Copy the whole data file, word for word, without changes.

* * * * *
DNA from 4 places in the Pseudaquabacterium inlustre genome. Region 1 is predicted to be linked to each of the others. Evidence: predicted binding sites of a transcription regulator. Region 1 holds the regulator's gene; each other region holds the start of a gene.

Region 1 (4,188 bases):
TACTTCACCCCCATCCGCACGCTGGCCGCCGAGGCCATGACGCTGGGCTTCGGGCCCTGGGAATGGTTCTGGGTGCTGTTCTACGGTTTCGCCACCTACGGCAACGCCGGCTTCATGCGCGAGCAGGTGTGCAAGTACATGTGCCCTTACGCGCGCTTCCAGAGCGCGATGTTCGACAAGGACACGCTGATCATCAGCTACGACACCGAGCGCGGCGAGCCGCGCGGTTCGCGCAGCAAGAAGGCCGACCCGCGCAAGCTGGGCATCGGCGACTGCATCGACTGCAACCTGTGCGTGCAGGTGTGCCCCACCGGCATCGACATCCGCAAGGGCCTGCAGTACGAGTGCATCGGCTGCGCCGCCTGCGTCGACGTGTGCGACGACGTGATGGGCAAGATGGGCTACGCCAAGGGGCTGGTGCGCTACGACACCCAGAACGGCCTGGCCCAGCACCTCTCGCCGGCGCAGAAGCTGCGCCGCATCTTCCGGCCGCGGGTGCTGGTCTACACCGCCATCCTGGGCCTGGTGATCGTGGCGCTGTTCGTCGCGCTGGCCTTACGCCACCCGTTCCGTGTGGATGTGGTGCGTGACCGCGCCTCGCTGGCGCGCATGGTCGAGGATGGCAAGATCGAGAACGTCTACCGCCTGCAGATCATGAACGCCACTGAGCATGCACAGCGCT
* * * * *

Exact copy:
DNA from 4 places in the Pseudaquabacterium inlustre genome. Region 1 is predicted to be linked to each of the others. Evidence: predicted binding sites of a transcription regulator. Region 1 holds the regulator's gene; each other region holds the start of a gene.

Region 1 (4,188 bases):
TACTTCACCCCCATCCGCACGCTGGCCGCCGAGGCCATGACGCTGGGCTTCGGGCCCTGGGAATGGTTCTGGGTGCTGTTCTACGGTTTCGCCACCTACGGCAACGCCGGCTTCATGCGCGAGCAGGTGTGCAAGTACATGTGCCCTTACGCGCGCTTCCAGAGCGCGATGTTCGACAAGGACACGCTGATCATCAGCTACGACACCGAGCGCGGCGAGCCGCGCGGTTCGCGCAGCAAGAAGGCCGACCCGCGCAAGCTGGGCATCGGCGACTGCATCGACTGCAACCTGTGCGTGCAGGTGTGCCCCACCGGCATCGACATCCGCAAGGGCCTGCAGTACGAGTGCATCGGCTGCGCCGCCTGCGTCGACGTGTGCGACGACGTGATGGGCAAGATGGGCTACGCCAAGGGGCTGGTGCGCTACGACACCCAGAACGGCCTGGCCCAGCACCTCTCGCCGGCGCAGAAGCTGCGCCGCATCTTCCGGCCGCGGGTGCTGGTCTACACCGCCATCCTGGGCCTGGTGATCGTGGCGCTGTTCGTCGCGCTGGCCTTACGCCACCCGTTCCGTGTGGATGTGGTGCGTGACCGCGCCTCGCTGGCGCGCATGGTCGAGGATGGCAAGATCGAGAACGTCTACCGCCTGCAGATCATGAACGCCACTGAGCATGCACAGCGCT